Question: What are growing degree days, and how can I use them to determine how my corn crop is developing?
Answer: You can use heat measurement standards called growing degree days (GDDs), or growing degree units, to assess and project corn development stages. Knowing the GDDs for your geography can also help equip you to select a package of hybrids for your farm that includes a variety of relative maturities. Many seed corn companies readily provide such information for that purpose.
The amount of GDDs a specific corn hybrid requires to reach each development stage during the growing season remains constant from year to year. However, the amount of time that hybrid needs to accumulate those heat units can vary considerably from year to year due to planting date, weather conditions and temperature. Contact your local or state Extension service for specific information on GDDs for your geography. University Extension resources also often provide a GDD calculator to make tracking heat units an easier process.
GDDs are calculated for each day starting the day after planting. To calculate GDDs, review the basic equation, direction and examples provided here.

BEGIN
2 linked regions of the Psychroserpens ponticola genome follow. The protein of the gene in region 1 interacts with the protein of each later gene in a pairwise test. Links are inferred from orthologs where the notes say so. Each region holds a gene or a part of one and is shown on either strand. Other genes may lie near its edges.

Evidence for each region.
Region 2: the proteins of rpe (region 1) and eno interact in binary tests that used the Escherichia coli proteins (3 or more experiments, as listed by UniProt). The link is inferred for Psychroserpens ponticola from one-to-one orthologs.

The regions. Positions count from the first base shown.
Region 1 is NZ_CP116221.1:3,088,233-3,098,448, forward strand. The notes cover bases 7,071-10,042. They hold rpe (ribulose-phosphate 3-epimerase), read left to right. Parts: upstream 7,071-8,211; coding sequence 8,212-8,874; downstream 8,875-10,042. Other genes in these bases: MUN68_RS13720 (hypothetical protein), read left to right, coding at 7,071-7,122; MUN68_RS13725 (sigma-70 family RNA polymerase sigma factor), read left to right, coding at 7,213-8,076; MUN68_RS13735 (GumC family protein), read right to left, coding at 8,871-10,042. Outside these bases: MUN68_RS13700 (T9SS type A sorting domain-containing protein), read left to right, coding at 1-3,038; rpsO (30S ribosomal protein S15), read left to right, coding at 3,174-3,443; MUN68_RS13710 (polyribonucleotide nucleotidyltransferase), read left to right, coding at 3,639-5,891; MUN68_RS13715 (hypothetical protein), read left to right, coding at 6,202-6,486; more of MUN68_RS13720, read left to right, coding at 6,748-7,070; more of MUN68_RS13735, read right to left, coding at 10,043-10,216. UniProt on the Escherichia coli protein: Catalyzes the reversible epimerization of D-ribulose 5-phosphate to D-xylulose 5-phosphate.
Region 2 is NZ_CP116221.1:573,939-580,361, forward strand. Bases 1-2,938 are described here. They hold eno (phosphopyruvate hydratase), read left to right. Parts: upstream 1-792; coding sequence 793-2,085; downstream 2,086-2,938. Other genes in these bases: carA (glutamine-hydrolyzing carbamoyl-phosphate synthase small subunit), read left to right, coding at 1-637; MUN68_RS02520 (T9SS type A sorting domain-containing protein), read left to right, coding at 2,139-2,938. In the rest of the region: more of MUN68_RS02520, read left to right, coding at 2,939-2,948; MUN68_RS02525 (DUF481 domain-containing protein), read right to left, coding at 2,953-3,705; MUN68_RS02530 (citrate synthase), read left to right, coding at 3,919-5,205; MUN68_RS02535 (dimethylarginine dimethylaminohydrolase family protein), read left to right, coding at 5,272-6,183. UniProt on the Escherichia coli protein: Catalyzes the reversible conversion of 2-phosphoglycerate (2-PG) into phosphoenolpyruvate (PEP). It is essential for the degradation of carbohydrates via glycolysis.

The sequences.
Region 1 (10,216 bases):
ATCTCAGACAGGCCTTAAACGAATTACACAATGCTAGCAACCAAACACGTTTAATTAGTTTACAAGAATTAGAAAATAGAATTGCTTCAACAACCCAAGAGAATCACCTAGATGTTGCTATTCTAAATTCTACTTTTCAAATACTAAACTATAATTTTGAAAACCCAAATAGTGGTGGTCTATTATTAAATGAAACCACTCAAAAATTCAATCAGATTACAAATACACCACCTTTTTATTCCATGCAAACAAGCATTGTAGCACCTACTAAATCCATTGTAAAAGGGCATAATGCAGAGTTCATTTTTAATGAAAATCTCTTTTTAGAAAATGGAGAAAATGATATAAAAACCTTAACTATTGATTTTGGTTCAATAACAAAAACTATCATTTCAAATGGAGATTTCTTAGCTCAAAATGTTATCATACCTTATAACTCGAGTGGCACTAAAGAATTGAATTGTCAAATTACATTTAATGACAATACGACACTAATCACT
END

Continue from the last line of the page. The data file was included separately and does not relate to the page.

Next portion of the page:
GDD= [(high °F + low °F)/2]-50
If the high is above 86°F, use 86°F in the equation.
If the low is below 50°F, use 50°F in the equation.
High: 81°F Low: 63°F
GDD= ((81+63)/2)-50= 22 GDD
High: 68°F Low: 44°F
GDD= ((68+50)/2)-50= 9 GDD
Be aware that while most companies rate hybrids based on the timing between planting and maturity, some rate them from emergence to maturity. If the latter is what you find, add 150 to get the GDDs from planting.
This year’s class of Corn College graduates will leave the event with take-home-to-the-farm techniques to raise their corn yields higher.